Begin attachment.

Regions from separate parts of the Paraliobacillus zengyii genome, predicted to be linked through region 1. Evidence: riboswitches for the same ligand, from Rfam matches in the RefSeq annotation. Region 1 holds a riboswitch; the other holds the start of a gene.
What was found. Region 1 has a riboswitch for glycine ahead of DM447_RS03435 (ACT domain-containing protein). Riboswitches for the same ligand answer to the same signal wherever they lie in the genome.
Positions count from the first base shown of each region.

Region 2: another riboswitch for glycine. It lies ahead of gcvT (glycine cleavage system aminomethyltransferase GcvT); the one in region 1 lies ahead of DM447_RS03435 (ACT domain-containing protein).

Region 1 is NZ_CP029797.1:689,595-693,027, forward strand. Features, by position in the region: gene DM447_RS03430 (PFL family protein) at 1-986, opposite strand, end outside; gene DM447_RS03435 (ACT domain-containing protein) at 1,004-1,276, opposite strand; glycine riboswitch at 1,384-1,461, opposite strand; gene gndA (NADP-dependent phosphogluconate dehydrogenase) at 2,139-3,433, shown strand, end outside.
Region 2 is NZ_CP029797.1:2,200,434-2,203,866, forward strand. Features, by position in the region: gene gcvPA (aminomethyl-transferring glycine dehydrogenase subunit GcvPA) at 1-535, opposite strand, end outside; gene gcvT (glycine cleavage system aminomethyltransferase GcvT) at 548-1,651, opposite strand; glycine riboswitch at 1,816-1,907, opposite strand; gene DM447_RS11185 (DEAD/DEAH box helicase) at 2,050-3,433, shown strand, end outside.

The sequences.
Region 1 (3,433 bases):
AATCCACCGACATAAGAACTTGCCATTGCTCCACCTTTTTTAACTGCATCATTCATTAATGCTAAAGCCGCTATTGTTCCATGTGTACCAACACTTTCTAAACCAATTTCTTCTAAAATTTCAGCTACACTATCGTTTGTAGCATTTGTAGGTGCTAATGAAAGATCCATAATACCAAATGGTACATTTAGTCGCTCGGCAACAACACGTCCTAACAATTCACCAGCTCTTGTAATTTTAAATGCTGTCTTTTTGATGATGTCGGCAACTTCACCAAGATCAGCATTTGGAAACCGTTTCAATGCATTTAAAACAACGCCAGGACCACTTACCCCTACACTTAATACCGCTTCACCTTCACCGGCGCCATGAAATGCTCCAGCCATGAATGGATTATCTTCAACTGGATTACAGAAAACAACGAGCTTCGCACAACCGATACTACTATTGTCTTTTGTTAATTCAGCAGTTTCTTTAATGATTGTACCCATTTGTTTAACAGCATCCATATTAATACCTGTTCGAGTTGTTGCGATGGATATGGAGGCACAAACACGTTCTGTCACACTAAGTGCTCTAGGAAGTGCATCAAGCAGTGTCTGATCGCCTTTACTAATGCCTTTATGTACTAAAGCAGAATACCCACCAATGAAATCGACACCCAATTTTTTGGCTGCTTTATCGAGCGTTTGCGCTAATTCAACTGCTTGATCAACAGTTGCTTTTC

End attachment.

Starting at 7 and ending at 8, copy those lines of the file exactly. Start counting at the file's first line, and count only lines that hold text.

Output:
The sequences.
Region 1 (3,433 bases):